In this series of posts, we'll dive into how exactly to configure Spring Security for reactive and stateless WebFlux REST APIs. Specifically, we'll look at how to:

  1. Have Spring Security pick users from our user table, rather than its default in-memory user-store.
  2. Support form-login to obtain a token — i.e., a user should be able to call POST /login with username and password to receive a token.
  3. Configure authorization at request level, as well as method level.
  4. Make the API stateless, i.e. not storing the Spring Context in the session.
  5. Return a 401 Unauthorized response instead of redirecting to a login page when an unauthenticated user tries to access a restricted page, or in case of an authentication failure.
  6. Configure custom token authentication (for stateless authentication, using Authorization Bearer JWT/JWE tokens).
  7. Configure stuffs like CSRF, CORS, logout etc.

For code examples, we’ll refer to Spring Lemon. If you haven’t heard of Spring Lemon, you should give it a look. It’s a library encapsulating the sophisticated non-functional code and configuration that’s needed when developing real-world RESTful web services using the Spring framework and Spring Boot.

So, let the adventure begin!

The Basics

Spring Security has documented here a minimal version of configuration for WebFlux applications, which looks as below:

@EnableWebFluxSecurity
public class HelloWebfluxSecurityConfig {
    @Bean
    public MapReactiveUserDetailsService userDetailsService() {
        UserDetails user = User.withDefaultPasswordEncoder()
            .username("user")
            .password("user")
            .roles("USER")
            .build();
        return new MapReactiveUserDetailsService(user);
    }
    @Bean
    public SecurityWebFilterChain springSecurityFilterChain(ServerHttpSecurity http) {
        http
            .authorizeExchange()
                .anyExchange().authenticated() // 1
                .and()
            .httpBasic().and() // 2
            .formLogin(); // 3
        return http.build(); //4
    }
}

In summary, we'll need to provide a couple of beans:

  1. A ReactiveUserDetailsService connecting to our user DB
  2. A SecurityWebFilterChain for configuring access rules etc.

Spring Boot auto configuration

Default beans similar to above get auto configured when using Spring Boot — as documented here. But, to meet our requirements, we of course need to replace those with ours.

Also note that the @EnableWebFluxSecurity annotation isn't required in Spring Boot applications.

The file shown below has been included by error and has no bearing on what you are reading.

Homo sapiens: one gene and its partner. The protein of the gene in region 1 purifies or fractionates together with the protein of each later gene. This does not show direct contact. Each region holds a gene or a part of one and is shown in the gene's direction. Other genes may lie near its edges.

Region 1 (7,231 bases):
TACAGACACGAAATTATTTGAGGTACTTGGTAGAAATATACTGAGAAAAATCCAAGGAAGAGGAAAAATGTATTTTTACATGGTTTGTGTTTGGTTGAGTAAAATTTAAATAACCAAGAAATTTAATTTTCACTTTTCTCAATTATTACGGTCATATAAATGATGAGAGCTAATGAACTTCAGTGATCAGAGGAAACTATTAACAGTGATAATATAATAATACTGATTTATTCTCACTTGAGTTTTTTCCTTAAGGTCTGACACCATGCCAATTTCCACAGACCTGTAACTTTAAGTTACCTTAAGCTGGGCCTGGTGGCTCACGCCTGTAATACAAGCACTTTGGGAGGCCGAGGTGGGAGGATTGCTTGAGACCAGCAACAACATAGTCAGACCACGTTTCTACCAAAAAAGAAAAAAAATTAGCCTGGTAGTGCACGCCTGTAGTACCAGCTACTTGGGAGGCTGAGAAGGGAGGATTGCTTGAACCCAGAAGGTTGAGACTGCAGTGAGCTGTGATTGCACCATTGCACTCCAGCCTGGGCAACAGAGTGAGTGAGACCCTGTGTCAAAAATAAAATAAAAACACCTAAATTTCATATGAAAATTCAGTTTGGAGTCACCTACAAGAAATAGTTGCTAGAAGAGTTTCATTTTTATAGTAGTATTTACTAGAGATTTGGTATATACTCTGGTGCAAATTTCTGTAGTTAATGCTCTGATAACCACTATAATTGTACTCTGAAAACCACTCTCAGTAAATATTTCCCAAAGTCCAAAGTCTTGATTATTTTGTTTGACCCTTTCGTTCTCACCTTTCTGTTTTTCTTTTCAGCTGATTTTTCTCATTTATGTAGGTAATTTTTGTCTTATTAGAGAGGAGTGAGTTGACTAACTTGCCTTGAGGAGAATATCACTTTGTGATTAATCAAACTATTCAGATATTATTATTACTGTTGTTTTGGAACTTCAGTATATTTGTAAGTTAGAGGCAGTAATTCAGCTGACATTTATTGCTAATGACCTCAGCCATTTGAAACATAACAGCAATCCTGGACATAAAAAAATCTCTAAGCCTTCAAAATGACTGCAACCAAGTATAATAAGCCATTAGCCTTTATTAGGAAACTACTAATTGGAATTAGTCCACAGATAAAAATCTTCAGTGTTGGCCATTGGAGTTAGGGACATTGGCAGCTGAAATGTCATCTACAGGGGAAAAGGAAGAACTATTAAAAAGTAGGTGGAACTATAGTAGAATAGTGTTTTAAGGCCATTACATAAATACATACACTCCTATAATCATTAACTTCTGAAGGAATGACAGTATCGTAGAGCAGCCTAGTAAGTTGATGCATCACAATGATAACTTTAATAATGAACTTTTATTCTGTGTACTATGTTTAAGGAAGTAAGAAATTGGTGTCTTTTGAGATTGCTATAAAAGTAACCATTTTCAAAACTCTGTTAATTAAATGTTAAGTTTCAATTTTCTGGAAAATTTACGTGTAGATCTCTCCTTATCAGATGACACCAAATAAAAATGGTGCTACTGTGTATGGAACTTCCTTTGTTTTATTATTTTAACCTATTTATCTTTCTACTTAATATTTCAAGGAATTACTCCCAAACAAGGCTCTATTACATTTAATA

A Better ReactiveUserDetailsService

As you see above, we need to configure a ReactiveUserDetailsService, so that Spring Security finds our users. A map based user details service is configured above, but in real world we'll need to code it to access our user store. For example, here is a minimal sample derived from Spring Lemon's user details service:

@Service
public class MyReactiveUserDetailsService implements ReactiveUserDetailsService {
    @Autowired
    private final UserRepository userRepository;
    @Override
    public Mono<UserDetails> findByUsername(String username) {
        return userRepository.findByUsername(username).switchIfEmpty(Mono.defer(() -> {
            return Mono.error(new UsernameNotFoundException("User Not Found"));
        })).map(User::toUserDetails);
    }
}

The above code assumes that we have a User domain class, which has a toUserDetails method that returns a UserDetails object. So, we'll need to define the User class and an implementation of UserDetails. The User class could look something like this::

public class User {
    private String username;
    private String password;
    private Collection<String> roles;
    // Getters and setters
    public UserDetails toUserDetails() {
          // returns a UserDetails object
    }
}

The toUserDetails method above should return an object that should have implemented UserDetails, looking something like this:

public class MyUserDetails implements UserDetails {
    private String username;
    private String password;
    private Collection<String> roles;
    @Override
    public Collection<? extends GrantedAuthority> getAuthorities() {
        // return authorities derived from roles;
    }
    @Override
    public String getPassword() {
        return password;
    }
    @Override
    public String getUsername() {
        return username;
    }
    @Override
    public boolean isAccountNonExpired() {
        return true;
    }
    @Override
    public boolean isAccountNonLocked() {
        return true;
    }
    @Override
    public boolean isCredentialsNonExpired() {
        return true;
    }
    @Override
    public boolean isEnabled() {
        return true;
    }
}

This being same as traditional Spring Security, here we'll not discuss the details.

So, next step will be configuring our SecurityWebFilterChain bean, which we'll take up in the next post.